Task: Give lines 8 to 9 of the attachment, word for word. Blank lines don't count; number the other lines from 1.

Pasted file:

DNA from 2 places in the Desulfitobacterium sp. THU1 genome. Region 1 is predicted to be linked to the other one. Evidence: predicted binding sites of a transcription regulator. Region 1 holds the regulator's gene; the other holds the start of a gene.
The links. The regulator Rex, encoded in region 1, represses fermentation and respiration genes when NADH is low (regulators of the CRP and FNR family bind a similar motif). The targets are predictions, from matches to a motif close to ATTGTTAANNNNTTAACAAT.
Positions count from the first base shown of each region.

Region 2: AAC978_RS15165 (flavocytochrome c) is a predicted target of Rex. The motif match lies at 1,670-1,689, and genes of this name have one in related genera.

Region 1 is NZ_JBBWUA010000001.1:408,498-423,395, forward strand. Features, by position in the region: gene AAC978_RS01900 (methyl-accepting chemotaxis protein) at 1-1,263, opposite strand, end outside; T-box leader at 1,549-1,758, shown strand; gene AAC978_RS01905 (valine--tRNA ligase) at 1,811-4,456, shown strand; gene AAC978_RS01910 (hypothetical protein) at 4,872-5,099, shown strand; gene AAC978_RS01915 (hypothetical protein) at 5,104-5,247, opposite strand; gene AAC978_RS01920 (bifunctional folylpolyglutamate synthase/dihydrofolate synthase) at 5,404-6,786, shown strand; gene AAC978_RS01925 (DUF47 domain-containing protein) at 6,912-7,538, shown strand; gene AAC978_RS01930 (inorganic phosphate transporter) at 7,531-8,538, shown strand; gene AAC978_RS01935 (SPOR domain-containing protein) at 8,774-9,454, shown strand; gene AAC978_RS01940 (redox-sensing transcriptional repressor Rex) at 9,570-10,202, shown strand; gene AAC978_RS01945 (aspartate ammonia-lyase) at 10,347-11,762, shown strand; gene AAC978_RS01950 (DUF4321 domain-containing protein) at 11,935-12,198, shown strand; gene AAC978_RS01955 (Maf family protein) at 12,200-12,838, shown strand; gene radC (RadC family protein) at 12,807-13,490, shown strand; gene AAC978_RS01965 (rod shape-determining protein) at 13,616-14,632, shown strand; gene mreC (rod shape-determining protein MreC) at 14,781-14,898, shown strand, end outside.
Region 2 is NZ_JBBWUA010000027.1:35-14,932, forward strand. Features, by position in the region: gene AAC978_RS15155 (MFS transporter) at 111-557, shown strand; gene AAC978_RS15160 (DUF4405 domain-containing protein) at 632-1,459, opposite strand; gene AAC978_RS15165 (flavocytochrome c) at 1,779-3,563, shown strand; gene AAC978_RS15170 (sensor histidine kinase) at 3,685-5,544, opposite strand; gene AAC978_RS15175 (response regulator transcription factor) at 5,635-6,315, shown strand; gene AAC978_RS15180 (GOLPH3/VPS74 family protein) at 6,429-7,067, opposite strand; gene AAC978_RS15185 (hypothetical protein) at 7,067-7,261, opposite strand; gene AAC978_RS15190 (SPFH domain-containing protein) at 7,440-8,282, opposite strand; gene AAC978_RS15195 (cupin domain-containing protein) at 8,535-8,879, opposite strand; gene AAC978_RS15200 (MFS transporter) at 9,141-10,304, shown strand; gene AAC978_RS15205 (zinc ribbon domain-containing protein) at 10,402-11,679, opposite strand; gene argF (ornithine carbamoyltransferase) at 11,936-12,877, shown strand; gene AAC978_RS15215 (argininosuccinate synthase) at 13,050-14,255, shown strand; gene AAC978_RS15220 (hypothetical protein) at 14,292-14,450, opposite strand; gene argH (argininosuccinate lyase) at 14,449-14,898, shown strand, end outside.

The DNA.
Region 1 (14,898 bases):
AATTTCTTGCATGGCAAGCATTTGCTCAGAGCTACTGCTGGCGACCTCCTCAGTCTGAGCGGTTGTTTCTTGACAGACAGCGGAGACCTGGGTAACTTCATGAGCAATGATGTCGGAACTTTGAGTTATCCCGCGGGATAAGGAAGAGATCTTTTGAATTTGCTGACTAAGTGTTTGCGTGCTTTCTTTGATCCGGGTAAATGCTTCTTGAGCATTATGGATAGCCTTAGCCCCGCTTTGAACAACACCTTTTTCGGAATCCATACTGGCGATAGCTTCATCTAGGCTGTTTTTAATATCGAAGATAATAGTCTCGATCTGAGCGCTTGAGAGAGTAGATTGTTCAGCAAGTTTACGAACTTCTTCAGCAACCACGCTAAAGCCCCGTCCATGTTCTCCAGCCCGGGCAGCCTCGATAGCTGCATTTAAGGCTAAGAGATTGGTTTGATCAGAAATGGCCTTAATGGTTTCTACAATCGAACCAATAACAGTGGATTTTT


Region 1 (14,898 bases):
AATTTCTTGCATGGCAAGCATTTGCTCAGAGCTACTGCTGGCGACCTCCTCAGTCTGAGCGGTTGTTTCTTGACAGACAGCGGAGACCTGGGTAACTTCATGAGCAATGATGTCGGAACTTTGAGTTATCCCGCGGGATAAGGAAGAGATCTTTTGAATTTGCTGACTAAGTGTTTGCGTGCTTTCTTTGATCCGGGTAAATGCTTCTTGAGCATTATGGATAGCCTTAGCCCCGCTTTGAACAACACCTTTTTCGGAATCCATACTGGCGATAGCTTCATCTAGGCTGTTTTTAATATCGAAGATAATAGTCTCGATCTGAGCGCTTGAGAGAGTAGATTGTTCAGCAAGTTTACGAACTTCTTCAGCAACCACGCTAAAGCCCCGTCCATGTTCTCCAGCCCGGGCAGCCTCGATAGCTGCATTTAAGGCTAAGAGATTGGTTTGATCAGAAATGGCCTTAATGGTTTCTACAATCGAACCAATAACAGTGGATTTTT